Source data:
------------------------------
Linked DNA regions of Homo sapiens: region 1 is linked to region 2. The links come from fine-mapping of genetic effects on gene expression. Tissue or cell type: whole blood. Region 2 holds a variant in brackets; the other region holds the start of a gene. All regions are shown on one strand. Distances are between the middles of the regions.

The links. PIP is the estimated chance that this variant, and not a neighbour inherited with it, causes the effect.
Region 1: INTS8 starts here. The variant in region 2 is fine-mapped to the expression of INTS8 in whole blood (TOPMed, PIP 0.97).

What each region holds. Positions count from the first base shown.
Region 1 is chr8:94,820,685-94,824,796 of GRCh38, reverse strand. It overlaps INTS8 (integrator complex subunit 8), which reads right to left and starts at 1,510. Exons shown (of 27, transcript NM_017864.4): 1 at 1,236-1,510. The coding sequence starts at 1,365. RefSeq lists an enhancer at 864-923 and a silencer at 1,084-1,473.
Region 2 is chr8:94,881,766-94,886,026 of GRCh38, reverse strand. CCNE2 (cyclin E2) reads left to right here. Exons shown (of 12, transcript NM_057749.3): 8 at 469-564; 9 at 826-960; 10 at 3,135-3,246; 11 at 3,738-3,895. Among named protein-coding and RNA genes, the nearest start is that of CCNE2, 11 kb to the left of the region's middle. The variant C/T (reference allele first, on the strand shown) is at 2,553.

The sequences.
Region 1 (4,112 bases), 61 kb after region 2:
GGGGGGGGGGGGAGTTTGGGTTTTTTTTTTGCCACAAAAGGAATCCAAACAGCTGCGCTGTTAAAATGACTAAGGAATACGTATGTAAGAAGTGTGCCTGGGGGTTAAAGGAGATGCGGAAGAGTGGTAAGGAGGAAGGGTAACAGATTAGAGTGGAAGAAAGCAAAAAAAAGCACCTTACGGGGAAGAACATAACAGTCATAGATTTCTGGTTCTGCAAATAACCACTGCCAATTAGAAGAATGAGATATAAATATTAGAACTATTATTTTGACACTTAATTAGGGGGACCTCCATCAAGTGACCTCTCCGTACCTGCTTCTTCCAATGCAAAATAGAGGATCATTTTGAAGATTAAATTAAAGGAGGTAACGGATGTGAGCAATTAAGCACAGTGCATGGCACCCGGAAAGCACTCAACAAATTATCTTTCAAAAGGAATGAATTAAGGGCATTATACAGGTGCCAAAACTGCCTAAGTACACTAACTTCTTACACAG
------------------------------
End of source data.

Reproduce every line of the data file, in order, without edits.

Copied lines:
Linked DNA regions of Homo sapiens: region 1 is linked to region 2. The links come from fine-mapping of genetic effects on gene expression. Tissue or cell type: whole blood. Region 2 holds a variant in brackets; the other region holds the start of a gene. All regions are shown on one strand. Distances are between the middles of the regions.

The links. PIP is the estimated chance that this variant, and not a neighbour inherited with it, causes the effect.
Region 1: INTS8 starts here. The variant in region 2 is fine-mapped to the expression of INTS8 in whole blood (TOPMed, PIP 0.97).

What each region holds. Positions count from the first base shown.
Region 1 is chr8:94,820,685-94,824,796 of GRCh38, reverse strand. It overlaps INTS8 (integrator complex subunit 8), which reads right to left and starts at 1,510. Exons shown (of 27, transcript NM_017864.4): 1 at 1,236-1,510. The coding sequence starts at 1,365. RefSeq lists an enhancer at 864-923 and a silencer at 1,084-1,473.
Region 2 is chr8:94,881,766-94,886,026 of GRCh38, reverse strand. CCNE2 (cyclin E2) reads left to right here. Exons shown (of 12, transcript NM_057749.3): 8 at 469-564; 9 at 826-960; 10 at 3,135-3,246; 11 at 3,738-3,895. Among named protein-coding and RNA genes, the nearest start is that of CCNE2, 11 kb to the left of the region's middle. The variant C/T (reference allele first, on the strand shown) is at 2,553.

The sequences.
Region 1 (4,112 bases), 61 kb after region 2:
GGGGGGGGGGGGAGTTTGGGTTTTTTTTTTGCCACAAAAGGAATCCAAACAGCTGCGCTGTTAAAATGACTAAGGAATACGTATGTAAGAAGTGTGCCTGGGGGTTAAAGGAGATGCGGAAGAGTGGTAAGGAGGAAGGGTAACAGATTAGAGTGGAAGAAAGCAAAAAAAAGCACCTTACGGGGAAGAACATAACAGTCATAGATTTCTGGTTCTGCAAATAACCACTGCCAATTAGAAGAATGAGATATAAATATTAGAACTATTATTTTGACACTTAATTAGGGGGACCTCCATCAAGTGACCTCTCCGTACCTGCTTCTTCCAATGCAAAATAGAGGATCATTTTGAAGATTAAATTAAAGGAGGTAACGGATGTGAGCAATTAAGCACAGTGCATGGCACCCGGAAAGCACTCAACAAATTATCTTTCAAAAGGAATGAATTAAGGGCATTATACAGGTGCCAAAACTGCCTAAGTACACTAACTTCTTACACAG